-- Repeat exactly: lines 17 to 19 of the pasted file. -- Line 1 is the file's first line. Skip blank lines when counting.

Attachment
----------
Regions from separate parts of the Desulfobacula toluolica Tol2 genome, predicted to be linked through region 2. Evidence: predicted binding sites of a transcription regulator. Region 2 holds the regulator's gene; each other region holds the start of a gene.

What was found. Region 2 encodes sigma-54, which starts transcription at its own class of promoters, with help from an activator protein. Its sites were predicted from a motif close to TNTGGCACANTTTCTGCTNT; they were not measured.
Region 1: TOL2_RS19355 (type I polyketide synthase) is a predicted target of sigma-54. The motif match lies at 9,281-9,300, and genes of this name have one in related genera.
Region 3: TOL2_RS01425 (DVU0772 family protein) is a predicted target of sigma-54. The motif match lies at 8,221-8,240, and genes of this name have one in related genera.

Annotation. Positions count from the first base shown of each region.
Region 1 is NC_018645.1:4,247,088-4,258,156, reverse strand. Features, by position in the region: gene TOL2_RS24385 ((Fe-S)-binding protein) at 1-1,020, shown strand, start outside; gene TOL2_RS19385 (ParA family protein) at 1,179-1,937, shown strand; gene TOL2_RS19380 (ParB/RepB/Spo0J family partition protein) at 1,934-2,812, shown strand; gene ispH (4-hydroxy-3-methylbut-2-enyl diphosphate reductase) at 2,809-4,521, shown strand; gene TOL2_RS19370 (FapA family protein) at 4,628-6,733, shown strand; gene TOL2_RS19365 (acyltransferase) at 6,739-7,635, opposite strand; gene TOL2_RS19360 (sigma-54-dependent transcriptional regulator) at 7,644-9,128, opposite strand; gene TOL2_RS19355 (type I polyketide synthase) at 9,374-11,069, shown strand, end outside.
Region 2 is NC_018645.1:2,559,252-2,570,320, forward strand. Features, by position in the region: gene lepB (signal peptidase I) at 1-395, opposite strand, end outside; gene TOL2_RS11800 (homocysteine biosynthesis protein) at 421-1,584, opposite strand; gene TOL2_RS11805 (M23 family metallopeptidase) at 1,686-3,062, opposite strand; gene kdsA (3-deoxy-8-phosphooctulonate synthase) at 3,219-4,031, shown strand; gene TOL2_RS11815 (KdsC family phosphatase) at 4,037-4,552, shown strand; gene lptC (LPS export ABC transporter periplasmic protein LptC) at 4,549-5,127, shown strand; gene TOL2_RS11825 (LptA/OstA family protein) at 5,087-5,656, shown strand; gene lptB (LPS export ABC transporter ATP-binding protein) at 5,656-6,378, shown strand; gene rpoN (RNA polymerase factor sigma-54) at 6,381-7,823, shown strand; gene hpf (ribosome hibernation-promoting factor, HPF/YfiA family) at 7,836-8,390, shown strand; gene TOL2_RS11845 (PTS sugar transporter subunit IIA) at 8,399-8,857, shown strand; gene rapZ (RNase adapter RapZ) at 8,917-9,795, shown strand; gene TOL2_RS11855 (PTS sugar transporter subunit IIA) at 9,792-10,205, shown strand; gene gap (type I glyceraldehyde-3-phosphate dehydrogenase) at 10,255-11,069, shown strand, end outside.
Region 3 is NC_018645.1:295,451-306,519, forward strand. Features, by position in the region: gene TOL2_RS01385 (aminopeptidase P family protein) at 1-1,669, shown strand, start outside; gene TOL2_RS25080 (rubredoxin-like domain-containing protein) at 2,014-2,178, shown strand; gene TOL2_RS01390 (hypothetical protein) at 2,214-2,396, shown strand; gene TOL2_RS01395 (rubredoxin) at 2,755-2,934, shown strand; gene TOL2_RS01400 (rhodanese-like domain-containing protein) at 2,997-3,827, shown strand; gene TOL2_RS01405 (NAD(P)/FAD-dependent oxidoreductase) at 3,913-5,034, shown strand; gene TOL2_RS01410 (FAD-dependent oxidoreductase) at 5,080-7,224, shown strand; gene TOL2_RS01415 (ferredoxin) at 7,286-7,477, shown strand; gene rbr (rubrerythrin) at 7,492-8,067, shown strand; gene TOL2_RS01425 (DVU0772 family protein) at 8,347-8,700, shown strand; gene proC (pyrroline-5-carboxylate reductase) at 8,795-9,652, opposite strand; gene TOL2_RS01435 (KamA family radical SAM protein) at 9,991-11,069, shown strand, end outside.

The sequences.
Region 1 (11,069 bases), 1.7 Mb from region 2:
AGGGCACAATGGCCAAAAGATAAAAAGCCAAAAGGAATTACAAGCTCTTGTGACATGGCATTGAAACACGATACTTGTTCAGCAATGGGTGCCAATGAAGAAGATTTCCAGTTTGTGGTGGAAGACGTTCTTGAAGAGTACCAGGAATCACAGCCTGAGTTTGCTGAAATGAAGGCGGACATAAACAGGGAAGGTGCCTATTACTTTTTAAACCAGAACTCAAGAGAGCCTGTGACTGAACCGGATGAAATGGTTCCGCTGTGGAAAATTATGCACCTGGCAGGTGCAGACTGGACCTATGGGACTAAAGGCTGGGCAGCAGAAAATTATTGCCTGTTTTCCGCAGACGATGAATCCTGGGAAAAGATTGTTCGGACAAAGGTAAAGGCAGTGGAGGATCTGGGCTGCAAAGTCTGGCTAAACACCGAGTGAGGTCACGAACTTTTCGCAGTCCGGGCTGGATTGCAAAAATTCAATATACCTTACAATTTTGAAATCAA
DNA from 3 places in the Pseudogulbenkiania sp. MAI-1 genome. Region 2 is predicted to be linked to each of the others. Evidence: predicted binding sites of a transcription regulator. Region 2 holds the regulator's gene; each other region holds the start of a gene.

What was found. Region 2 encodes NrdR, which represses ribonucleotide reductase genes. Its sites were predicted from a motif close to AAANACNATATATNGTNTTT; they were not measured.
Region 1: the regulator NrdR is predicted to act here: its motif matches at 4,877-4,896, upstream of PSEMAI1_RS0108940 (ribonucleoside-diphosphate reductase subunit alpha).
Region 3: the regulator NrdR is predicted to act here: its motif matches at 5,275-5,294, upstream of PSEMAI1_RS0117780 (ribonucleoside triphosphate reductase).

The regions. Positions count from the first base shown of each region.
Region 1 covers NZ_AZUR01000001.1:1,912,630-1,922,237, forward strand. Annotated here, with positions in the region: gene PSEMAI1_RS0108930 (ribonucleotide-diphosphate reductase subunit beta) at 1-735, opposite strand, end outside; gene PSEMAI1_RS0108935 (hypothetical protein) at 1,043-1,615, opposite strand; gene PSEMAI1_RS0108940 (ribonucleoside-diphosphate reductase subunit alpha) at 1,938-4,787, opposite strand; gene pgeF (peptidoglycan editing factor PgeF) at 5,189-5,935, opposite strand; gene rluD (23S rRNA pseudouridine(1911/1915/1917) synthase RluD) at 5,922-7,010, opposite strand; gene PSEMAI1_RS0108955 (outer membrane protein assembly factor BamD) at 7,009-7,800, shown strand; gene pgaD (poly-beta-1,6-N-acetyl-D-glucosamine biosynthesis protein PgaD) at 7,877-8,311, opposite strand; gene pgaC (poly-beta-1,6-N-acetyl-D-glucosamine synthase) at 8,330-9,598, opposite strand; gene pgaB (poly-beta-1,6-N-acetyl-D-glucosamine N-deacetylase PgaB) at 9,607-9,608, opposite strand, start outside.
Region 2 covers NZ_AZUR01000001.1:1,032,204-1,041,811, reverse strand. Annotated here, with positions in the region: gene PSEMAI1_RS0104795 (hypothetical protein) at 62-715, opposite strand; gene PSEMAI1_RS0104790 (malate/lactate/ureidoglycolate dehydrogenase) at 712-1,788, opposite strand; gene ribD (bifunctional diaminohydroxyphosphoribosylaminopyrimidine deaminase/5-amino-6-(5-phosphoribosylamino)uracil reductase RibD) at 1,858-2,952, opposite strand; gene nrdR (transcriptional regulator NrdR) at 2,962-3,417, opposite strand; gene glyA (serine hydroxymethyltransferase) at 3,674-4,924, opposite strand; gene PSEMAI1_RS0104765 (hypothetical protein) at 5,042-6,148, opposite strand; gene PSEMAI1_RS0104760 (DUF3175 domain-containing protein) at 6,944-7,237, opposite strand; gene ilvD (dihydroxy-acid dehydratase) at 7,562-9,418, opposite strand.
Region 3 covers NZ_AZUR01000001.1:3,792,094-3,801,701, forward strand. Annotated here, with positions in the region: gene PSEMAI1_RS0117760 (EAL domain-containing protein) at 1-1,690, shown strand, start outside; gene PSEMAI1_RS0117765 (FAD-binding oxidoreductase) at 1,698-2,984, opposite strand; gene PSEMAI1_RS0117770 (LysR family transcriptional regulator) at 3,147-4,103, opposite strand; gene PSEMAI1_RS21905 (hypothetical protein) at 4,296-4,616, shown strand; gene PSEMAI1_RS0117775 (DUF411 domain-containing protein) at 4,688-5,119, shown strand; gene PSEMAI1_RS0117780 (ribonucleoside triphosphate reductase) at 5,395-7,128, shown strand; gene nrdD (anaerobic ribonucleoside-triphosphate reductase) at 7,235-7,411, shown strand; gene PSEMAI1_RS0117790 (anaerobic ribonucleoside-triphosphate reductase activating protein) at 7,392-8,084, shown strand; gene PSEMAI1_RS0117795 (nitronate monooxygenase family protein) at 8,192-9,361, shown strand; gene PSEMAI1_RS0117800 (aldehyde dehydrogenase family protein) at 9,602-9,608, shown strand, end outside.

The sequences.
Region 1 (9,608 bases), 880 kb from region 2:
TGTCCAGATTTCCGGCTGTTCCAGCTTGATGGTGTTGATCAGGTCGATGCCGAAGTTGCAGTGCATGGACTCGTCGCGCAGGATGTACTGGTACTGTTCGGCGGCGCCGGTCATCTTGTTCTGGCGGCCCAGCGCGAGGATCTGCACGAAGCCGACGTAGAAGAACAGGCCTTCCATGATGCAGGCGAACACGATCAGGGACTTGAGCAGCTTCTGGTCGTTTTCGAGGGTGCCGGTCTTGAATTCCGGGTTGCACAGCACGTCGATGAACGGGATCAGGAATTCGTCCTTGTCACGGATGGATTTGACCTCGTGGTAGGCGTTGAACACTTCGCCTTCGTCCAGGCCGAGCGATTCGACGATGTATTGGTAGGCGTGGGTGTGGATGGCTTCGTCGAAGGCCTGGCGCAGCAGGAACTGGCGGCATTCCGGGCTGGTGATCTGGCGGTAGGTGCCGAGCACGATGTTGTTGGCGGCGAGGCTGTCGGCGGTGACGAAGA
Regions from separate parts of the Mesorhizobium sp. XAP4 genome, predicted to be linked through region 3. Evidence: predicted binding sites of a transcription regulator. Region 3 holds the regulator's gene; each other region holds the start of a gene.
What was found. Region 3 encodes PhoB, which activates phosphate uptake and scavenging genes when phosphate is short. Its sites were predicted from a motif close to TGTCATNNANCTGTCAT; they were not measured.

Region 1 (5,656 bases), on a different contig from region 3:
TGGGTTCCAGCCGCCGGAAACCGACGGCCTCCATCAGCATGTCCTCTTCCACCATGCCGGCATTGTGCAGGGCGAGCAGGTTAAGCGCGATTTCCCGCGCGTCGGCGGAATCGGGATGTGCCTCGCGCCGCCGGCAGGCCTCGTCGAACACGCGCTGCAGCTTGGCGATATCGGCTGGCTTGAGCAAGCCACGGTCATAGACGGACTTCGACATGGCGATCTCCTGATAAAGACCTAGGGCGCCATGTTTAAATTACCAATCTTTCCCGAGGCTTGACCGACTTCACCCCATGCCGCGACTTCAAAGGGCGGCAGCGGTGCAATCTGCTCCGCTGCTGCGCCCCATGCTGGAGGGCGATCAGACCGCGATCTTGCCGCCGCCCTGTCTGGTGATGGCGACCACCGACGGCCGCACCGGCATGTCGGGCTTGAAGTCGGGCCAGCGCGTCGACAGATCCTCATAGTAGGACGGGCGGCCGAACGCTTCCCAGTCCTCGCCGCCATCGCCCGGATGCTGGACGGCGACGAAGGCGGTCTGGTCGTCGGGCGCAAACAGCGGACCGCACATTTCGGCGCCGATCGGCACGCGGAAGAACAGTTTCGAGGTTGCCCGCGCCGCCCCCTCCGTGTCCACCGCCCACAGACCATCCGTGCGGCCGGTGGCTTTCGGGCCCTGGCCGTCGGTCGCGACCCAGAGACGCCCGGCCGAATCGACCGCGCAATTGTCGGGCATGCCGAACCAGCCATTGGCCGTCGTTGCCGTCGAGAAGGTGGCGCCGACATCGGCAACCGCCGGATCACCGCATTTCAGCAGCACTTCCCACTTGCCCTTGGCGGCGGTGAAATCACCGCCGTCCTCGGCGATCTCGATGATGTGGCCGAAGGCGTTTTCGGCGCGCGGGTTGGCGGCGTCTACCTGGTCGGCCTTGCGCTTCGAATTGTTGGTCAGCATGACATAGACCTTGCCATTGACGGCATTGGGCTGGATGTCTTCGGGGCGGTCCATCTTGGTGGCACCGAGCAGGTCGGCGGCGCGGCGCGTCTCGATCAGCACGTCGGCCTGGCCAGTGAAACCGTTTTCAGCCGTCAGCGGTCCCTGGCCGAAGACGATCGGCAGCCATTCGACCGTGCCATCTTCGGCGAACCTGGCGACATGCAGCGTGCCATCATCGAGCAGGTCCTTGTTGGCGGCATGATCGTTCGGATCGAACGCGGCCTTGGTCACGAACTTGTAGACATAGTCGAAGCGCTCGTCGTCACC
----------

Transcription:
Region 1 covers NZ_AZUR01000001.1:1,912,630-1,922,237, forward strand. Annotated here, with positions in the region: gene PSEMAI1_RS0108930 (ribonucleotide-diphosphate reductase subunit beta) at 1-735, opposite strand, end outside; gene PSEMAI1_RS0108935 (hypothetical protein) at 1,043-1,615, opposite strand; gene PSEMAI1_RS0108940 (ribonucleoside-diphosphate reductase subunit alpha) at 1,938-4,787, opposite strand; gene pgeF (peptidoglycan editing factor PgeF) at 5,189-5,935, opposite strand; gene rluD (23S rRNA pseudouridine(1911/1915/1917) synthase RluD) at 5,922-7,010, opposite strand; gene PSEMAI1_RS0108955 (outer membrane protein assembly factor BamD) at 7,009-7,800, shown strand; gene pgaD (poly-beta-1,6-N-acetyl-D-glucosamine biosynthesis protein PgaD) at 7,877-8,311, opposite strand; gene pgaC (poly-beta-1,6-N-acetyl-D-glucosamine synthase) at 8,330-9,598, opposite strand; gene pgaB (poly-beta-1,6-N-acetyl-D-glucosamine N-deacetylase PgaB) at 9,607-9,608, opposite strand, start outside.
Region 2 covers NZ_AZUR01000001.1:1,032,204-1,041,811, reverse strand. Annotated here, with positions in the region: gene PSEMAI1_RS0104795 (hypothetical protein) at 62-715, opposite strand; gene PSEMAI1_RS0104790 (malate/lactate/ureidoglycolate dehydrogenase) at 712-1,788, opposite strand; gene ribD (bifunctional diaminohydroxyphosphoribosylaminopyrimidine deaminase/5-amino-6-(5-phosphoribosylamino)uracil reductase RibD) at 1,858-2,952, opposite strand; gene nrdR (transcriptional regulator NrdR) at 2,962-3,417, opposite strand; gene glyA (serine hydroxymethyltransferase) at 3,674-4,924, opposite strand; gene PSEMAI1_RS0104765 (hypothetical protein) at 5,042-6,148, opposite strand; gene PSEMAI1_RS0104760 (DUF3175 domain-containing protein) at 6,944-7,237, opposite strand; gene ilvD (dihydroxy-acid dehydratase) at 7,562-9,418, opposite strand.
Region 3 covers NZ_AZUR01000001.1:3,792,094-3,801,701, forward strand. Annotated here, with positions in the region: gene PSEMAI1_RS0117760 (EAL domain-containing protein) at 1-1,690, shown strand, start outside; gene PSEMAI1_RS0117765 (FAD-binding oxidoreductase) at 1,698-2,984, opposite strand; gene PSEMAI1_RS0117770 (LysR family transcriptional regulator) at 3,147-4,103, opposite strand; gene PSEMAI1_RS21905 (hypothetical protein) at 4,296-4,616, shown strand; gene PSEMAI1_RS0117775 (DUF411 domain-containing protein) at 4,688-5,119, shown strand; gene PSEMAI1_RS0117780 (ribonucleoside triphosphate reductase) at 5,395-7,128, shown strand; gene nrdD (anaerobic ribonucleoside-triphosphate reductase) at 7,235-7,411, shown strand; gene PSEMAI1_RS0117790 (anaerobic ribonucleoside-triphosphate reductase activating protein) at 7,392-8,084, shown strand; gene PSEMAI1_RS0117795 (nitronate monooxygenase family protein) at 8,192-9,361, shown strand; gene PSEMAI1_RS0117800 (aldehyde dehydrogenase family protein) at 9,602-9,608, shown strand, end outside.